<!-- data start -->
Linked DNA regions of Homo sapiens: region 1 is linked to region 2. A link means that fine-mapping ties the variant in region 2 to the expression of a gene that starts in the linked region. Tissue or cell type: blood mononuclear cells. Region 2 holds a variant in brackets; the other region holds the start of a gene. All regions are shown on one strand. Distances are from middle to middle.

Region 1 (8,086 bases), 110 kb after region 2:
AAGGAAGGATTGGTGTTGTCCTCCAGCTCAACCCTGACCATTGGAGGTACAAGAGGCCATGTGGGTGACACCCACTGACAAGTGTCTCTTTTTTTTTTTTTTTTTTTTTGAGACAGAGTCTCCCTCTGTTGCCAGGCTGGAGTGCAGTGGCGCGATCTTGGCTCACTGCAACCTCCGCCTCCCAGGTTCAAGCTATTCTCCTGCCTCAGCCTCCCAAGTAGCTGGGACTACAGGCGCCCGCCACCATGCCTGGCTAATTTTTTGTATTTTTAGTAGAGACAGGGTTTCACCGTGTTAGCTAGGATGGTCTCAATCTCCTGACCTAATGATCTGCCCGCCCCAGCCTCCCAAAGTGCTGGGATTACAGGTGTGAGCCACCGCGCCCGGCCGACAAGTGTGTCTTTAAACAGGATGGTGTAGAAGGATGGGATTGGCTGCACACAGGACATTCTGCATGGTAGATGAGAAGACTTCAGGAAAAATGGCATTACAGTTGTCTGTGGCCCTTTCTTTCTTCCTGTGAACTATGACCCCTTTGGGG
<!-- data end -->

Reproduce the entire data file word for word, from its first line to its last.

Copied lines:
Linked DNA regions of Homo sapiens: region 1 is linked to region 2. A link means that fine-mapping ties the variant in region 2 to the expression of a gene that starts in the linked region. Tissue or cell type: blood mononuclear cells. Region 2 holds a variant in brackets; the other region holds the start of a gene. All regions are shown on one strand. Distances are from middle to middle.

Region 1 (8,086 bases), 110 kb after region 2:
AAGGAAGGATTGGTGTTGTCCTCCAGCTCAACCCTGACCATTGGAGGTACAAGAGGCCATGTGGGTGACACCCACTGACAAGTGTCTCTTTTTTTTTTTTTTTTTTTTTGAGACAGAGTCTCCCTCTGTTGCCAGGCTGGAGTGCAGTGGCGCGATCTTGGCTCACTGCAACCTCCGCCTCCCAGGTTCAAGCTATTCTCCTGCCTCAGCCTCCCAAGTAGCTGGGACTACAGGCGCCCGCCACCATGCCTGGCTAATTTTTTGTATTTTTAGTAGAGACAGGGTTTCACCGTGTTAGCTAGGATGGTCTCAATCTCCTGACCTAATGATCTGCCCGCCCCAGCCTCCCAAAGTGCTGGGATTACAGGTGTGAGCCACCGCGCCCGGCCGACAAGTGTGTCTTTAAACAGGATGGTGTAGAAGGATGGGATTGGCTGCACACAGGACATTCTGCATGGTAGATGAGAAGACTTCAGGAAAAATGGCATTACAGTTGTCTGTGGCCCTTTCTTTCTTCCTGTGAACTATGACCCCTTTGGGG